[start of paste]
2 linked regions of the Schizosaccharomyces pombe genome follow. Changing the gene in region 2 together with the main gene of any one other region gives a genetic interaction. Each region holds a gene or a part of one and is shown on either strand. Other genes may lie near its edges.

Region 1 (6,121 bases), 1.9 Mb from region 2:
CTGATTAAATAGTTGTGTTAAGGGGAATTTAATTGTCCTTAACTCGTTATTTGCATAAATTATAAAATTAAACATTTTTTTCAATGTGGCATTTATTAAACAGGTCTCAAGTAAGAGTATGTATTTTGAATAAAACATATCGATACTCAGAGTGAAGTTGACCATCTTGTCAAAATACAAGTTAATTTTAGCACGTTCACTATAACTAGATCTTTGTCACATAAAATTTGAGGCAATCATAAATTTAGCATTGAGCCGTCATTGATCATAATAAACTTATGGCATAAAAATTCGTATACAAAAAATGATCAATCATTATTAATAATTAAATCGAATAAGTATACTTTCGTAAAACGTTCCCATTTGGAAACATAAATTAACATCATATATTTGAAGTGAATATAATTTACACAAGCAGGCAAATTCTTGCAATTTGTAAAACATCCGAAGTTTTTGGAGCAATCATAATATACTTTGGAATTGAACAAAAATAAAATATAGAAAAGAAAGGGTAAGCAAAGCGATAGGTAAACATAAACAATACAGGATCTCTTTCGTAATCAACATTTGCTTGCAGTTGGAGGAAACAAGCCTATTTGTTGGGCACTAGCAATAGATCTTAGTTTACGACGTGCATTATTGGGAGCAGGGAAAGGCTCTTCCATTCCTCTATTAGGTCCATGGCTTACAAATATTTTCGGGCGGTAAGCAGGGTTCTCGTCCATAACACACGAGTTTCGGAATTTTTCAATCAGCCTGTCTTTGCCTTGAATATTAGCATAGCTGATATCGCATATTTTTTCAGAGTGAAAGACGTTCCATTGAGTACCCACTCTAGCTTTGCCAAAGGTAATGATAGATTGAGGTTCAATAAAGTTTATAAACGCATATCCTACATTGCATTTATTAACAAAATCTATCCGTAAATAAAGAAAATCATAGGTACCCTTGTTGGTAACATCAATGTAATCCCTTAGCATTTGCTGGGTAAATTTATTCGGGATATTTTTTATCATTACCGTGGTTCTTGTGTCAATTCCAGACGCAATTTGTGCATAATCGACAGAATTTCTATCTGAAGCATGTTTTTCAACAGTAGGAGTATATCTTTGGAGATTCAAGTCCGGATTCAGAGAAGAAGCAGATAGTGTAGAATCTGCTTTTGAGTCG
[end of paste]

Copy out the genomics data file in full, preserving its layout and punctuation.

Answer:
2 linked regions of the Schizosaccharomyces pombe genome follow. Changing the gene in region 2 together with the main gene of any one other region gives a genetic interaction. Each region holds a gene or a part of one and is shown on either strand. Other genes may lie near its edges.

Region 1 (6,121 bases), 1.9 Mb from region 2:
CTGATTAAATAGTTGTGTTAAGGGGAATTTAATTGTCCTTAACTCGTTATTTGCATAAATTATAAAATTAAACATTTTTTTCAATGTGGCATTTATTAAACAGGTCTCAAGTAAGAGTATGTATTTTGAATAAAACATATCGATACTCAGAGTGAAGTTGACCATCTTGTCAAAATACAAGTTAATTTTAGCACGTTCACTATAACTAGATCTTTGTCACATAAAATTTGAGGCAATCATAAATTTAGCATTGAGCCGTCATTGATCATAATAAACTTATGGCATAAAAATTCGTATACAAAAAATGATCAATCATTATTAATAATTAAATCGAATAAGTATACTTTCGTAAAACGTTCCCATTTGGAAACATAAATTAACATCATATATTTGAAGTGAATATAATTTACACAAGCAGGCAAATTCTTGCAATTTGTAAAACATCCGAAGTTTTTGGAGCAATCATAATATACTTTGGAATTGAACAAAAATAAAATATAGAAAAGAAAGGGTAAGCAAAGCGATAGGTAAACATAAACAATACAGGATCTCTTTCGTAATCAACATTTGCTTGCAGTTGGAGGAAACAAGCCTATTTGTTGGGCACTAGCAATAGATCTTAGTTTACGACGTGCATTATTGGGAGCAGGGAAAGGCTCTTCCATTCCTCTATTAGGTCCATGGCTTACAAATATTTTCGGGCGGTAAGCAGGGTTCTCGTCCATAACACACGAGTTTCGGAATTTTTCAATCAGCCTGTCTTTGCCTTGAATATTAGCATAGCTGATATCGCATATTTTTTCAGAGTGAAAGACGTTCCATTGAGTACCCACTCTAGCTTTGCCAAAGGTAATGATAGATTGAGGTTCAATAAAGTTTATAAACGCATATCCTACATTGCATTTATTAACAAAATCTATCCGTAAATAAAGAAAATCATAGGTACCCTTGTTGGTAACATCAATGTAATCCCTTAGCATTTGCTGGGTAAATTTATTCGGGATATTTTTTATCATTACCGTGGTTCTTGTGTCAATTCCAGACGCAATTTGTGCATAATCGACAGAATTTCTATCTGAAGCATGTTTTTCAACAGTAGGAGTATATCTTTGGAGATTCAAGTCCGGATTCAGAGAAGAAGCAGATAGTGTAGAATCTGCTTTTGAGTCG